Last week I decided to start up my second BBS. My first BBS was called Barritone Max and ran under DOS 5.0 on a 386SX16 then upgraded to a 486DX266 between 1993 and 1996. My new BBS is called The Time Portal. You can telnet in at timeport.synchro.net port 2112. The BBS also has a web interface at http://timeport.synchro.net

BBS (Bee - Bee - Ess) n. *B*ulletin *B*oard *S*ystem, a computer connected to a modem that allows a user to log on and perform various tasks, such as play a game, read and write messages, upload and download files.

Before the internet became mainstream, this was the only way you and I had of connecting to other computers and meeting other people out there in cyber world. Each BBS was owned and operated individually for no cost (although a sysop might accept a donation in exchange for higher security access usually in the form of more time and more available downloads). BBSes were not graphical as the World Wide Web is today. BBSes were text-based. This means that all menus and dialog were written out in words, and pictures were drawn with letters and symbols, known as ASCII Art. Colored text was possible through the use of ANSI codes which your terminal emulator could translate into colors. ASCII art using ANSI codes is an art form in its own right. You would be absolutely amazed at the detail such artists could create.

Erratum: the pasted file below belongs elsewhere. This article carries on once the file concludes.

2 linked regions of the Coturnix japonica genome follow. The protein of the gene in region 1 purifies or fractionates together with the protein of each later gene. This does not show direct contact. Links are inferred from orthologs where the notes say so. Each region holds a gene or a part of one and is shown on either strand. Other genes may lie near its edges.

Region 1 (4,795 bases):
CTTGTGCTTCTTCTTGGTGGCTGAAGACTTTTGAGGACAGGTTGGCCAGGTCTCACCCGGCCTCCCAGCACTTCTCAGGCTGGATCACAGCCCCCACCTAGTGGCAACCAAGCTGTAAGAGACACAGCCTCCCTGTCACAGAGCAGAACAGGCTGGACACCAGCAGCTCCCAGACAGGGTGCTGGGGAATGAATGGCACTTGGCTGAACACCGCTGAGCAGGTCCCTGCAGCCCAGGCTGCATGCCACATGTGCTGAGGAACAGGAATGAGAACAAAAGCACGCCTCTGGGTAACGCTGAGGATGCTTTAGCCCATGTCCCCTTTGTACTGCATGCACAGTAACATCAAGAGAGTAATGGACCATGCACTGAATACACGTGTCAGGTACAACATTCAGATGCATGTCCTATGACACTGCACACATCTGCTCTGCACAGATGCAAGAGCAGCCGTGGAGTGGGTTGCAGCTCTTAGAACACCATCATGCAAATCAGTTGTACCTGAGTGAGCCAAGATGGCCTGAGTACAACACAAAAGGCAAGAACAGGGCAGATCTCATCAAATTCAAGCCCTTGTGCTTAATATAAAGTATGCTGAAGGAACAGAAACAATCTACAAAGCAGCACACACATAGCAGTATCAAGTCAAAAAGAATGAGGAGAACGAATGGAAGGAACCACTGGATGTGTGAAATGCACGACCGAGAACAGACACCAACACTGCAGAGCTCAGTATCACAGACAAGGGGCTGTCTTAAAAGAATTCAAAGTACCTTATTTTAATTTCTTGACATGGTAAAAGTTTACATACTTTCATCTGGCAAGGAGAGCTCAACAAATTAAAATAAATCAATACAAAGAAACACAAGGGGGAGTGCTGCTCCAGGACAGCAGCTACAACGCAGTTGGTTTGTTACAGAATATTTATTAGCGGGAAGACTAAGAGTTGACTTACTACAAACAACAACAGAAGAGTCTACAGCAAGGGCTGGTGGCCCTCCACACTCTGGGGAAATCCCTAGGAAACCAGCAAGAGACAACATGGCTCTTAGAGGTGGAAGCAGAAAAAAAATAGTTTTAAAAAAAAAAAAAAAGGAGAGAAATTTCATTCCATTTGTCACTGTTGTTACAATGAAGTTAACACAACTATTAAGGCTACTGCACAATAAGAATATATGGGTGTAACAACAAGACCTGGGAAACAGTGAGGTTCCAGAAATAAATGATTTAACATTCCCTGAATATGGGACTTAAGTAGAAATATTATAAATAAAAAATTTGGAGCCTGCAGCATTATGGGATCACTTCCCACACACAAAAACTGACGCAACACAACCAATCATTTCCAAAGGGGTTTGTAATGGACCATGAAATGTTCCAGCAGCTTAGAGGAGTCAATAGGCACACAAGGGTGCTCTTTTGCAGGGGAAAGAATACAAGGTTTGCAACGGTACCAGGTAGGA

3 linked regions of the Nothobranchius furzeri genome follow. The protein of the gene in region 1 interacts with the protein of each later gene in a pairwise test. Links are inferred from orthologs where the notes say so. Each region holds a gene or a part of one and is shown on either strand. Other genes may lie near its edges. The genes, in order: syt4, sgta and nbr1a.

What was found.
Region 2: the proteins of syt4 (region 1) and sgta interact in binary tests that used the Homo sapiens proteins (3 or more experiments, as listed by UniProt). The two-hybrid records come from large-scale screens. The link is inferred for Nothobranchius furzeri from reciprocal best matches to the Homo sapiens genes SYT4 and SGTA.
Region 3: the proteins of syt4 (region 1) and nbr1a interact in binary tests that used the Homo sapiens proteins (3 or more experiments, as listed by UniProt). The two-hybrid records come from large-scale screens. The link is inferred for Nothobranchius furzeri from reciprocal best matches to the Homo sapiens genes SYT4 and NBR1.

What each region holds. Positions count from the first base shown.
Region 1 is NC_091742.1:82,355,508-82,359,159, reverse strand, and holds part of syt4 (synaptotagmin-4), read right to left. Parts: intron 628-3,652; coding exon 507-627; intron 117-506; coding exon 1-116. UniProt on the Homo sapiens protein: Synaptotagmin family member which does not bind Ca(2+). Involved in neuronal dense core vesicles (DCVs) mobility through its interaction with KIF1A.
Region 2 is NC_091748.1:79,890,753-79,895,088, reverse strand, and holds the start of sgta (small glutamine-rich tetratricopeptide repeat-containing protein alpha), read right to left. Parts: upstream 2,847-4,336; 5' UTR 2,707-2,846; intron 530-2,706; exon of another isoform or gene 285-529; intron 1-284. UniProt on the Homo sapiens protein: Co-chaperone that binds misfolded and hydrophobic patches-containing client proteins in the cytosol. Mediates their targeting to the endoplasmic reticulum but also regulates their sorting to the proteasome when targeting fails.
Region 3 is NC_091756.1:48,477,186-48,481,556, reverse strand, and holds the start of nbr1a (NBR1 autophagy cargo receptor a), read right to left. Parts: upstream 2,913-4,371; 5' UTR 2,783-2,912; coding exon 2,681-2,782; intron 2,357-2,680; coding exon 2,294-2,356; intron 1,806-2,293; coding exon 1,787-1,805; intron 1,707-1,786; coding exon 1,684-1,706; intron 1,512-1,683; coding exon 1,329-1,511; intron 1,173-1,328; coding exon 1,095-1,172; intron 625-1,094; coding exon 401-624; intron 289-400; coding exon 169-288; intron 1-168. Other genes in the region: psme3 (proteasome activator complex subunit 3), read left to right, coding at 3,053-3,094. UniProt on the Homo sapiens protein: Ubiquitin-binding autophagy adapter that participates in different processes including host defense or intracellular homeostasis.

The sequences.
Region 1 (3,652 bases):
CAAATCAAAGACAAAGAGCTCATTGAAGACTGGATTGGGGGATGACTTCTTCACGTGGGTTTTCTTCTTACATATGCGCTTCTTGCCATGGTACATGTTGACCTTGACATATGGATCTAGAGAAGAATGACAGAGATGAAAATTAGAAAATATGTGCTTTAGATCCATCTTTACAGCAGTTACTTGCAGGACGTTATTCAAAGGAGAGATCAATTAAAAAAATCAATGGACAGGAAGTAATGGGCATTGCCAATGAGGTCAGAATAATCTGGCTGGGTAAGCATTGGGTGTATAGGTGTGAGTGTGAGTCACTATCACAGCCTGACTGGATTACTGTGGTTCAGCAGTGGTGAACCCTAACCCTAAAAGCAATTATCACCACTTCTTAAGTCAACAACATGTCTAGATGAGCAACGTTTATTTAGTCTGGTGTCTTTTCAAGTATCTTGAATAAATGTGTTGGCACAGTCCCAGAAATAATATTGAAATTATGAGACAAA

Since the internet became mainstream, BBSes have been pretty scarce. Today many BBSes exist on the internet accessible through the use of Telnet. Telnet is, to put it simply, a terminal emulator that uses TCP/IP to connect to other machines. So instead of your term program dialing up another computer, now your term program can simply connect via the internet. Such BBSes are capable of holding hundreds, even thousands of users logged on all at the same time. Imagine one big chat room with games and files and lots of people to talk to and send Emotes to.

BBSes have been around for a long time starting around 1980. My family could not afford a computer in the 80s so I did not discover BBSes until the 90s. I bought my first computer in 1991. It was a Packard Bell 386SX16 with 1mb of memory and an 80mb hard drive. I dove into it learning how it worked and eventually teaching myself how to program. I bought my first modem (2400 bps) around 1992 and started calling BBSes. I was hooked! I would stay up late chatting, reading FidoNet Echo Mail and playing games (called DOORS). I started my own BBS in 1993 and eventually applied for my own FidoNet address in 1994. Odd working hours and my financial situation eventually led to the BBS shutting down in 1996. I have often thought about starting one up again but never got around to it.







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